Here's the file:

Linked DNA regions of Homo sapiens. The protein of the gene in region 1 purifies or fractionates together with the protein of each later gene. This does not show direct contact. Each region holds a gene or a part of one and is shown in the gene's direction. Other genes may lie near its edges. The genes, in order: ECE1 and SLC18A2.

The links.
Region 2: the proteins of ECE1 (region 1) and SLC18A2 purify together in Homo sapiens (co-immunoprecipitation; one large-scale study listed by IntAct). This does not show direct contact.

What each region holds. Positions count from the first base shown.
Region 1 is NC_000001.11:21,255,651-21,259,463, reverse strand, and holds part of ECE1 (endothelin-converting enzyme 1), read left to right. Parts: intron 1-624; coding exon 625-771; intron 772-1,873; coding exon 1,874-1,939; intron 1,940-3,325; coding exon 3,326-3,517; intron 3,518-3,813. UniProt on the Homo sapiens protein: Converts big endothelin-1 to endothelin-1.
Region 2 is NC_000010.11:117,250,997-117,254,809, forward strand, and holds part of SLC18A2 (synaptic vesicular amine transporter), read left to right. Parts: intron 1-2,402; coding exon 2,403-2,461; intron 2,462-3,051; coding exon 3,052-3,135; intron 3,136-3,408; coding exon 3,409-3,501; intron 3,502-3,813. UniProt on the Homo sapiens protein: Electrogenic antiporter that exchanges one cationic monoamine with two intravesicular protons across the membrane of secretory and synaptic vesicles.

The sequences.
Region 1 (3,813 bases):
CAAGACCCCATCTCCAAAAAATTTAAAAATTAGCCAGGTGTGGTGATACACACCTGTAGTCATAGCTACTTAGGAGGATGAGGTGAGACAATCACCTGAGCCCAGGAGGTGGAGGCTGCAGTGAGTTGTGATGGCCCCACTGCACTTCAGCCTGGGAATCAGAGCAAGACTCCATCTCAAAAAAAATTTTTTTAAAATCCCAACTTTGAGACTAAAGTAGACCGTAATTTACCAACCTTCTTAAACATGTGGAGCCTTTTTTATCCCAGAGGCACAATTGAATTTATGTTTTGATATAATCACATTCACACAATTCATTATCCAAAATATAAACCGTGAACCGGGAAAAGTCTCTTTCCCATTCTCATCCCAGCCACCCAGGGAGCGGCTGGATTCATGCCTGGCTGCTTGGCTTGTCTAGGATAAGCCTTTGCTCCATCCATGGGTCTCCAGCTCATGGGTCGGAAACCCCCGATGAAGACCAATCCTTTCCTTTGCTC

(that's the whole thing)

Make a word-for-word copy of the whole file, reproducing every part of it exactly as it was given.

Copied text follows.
Linked DNA regions of Homo sapiens. The protein of the gene in region 1 purifies or fractionates together with the protein of each later gene. This does not show direct contact. Each region holds a gene or a part of one and is shown in the gene's direction. Other genes may lie near its edges. The genes, in order: ECE1 and SLC18A2.

The links.
Region 2: the proteins of ECE1 (region 1) and SLC18A2 purify together in Homo sapiens (co-immunoprecipitation; one large-scale study listed by IntAct). This does not show direct contact.

What each region holds. Positions count from the first base shown.
Region 1 is NC_000001.11:21,255,651-21,259,463, reverse strand, and holds part of ECE1 (endothelin-converting enzyme 1), read left to right. Parts: intron 1-624; coding exon 625-771; intron 772-1,873; coding exon 1,874-1,939; intron 1,940-3,325; coding exon 3,326-3,517; intron 3,518-3,813. UniProt on the Homo sapiens protein: Converts big endothelin-1 to endothelin-1.
Region 2 is NC_000010.11:117,250,997-117,254,809, forward strand, and holds part of SLC18A2 (synaptic vesicular amine transporter), read left to right. Parts: intron 1-2,402; coding exon 2,403-2,461; intron 2,462-3,051; coding exon 3,052-3,135; intron 3,136-3,408; coding exon 3,409-3,501; intron 3,502-3,813. UniProt on the Homo sapiens protein: Electrogenic antiporter that exchanges one cationic monoamine with two intravesicular protons across the membrane of secretory and synaptic vesicles.

The sequences.
Region 1 (3,813 bases):
CAAGACCCCATCTCCAAAAAATTTAAAAATTAGCCAGGTGTGGTGATACACACCTGTAGTCATAGCTACTTAGGAGGATGAGGTGAGACAATCACCTGAGCCCAGGAGGTGGAGGCTGCAGTGAGTTGTGATGGCCCCACTGCACTTCAGCCTGGGAATCAGAGCAAGACTCCATCTCAAAAAAAATTTTTTTAAAATCCCAACTTTGAGACTAAAGTAGACCGTAATTTACCAACCTTCTTAAACATGTGGAGCCTTTTTTATCCCAGAGGCACAATTGAATTTATGTTTTGATATAATCACATTCACACAATTCATTATCCAAAATATAAACCGTGAACCGGGAAAAGTCTCTTTCCCATTCTCATCCCAGCCACCCAGGGAGCGGCTGGATTCATGCCTGGCTGCTTGGCTTGTCTAGGATAAGCCTTTGCTCCATCCATGGGTCTCCAGCTCATGGGTCGGAAACCCCCGATGAAGACCAATCCTTTCCTTTGCTC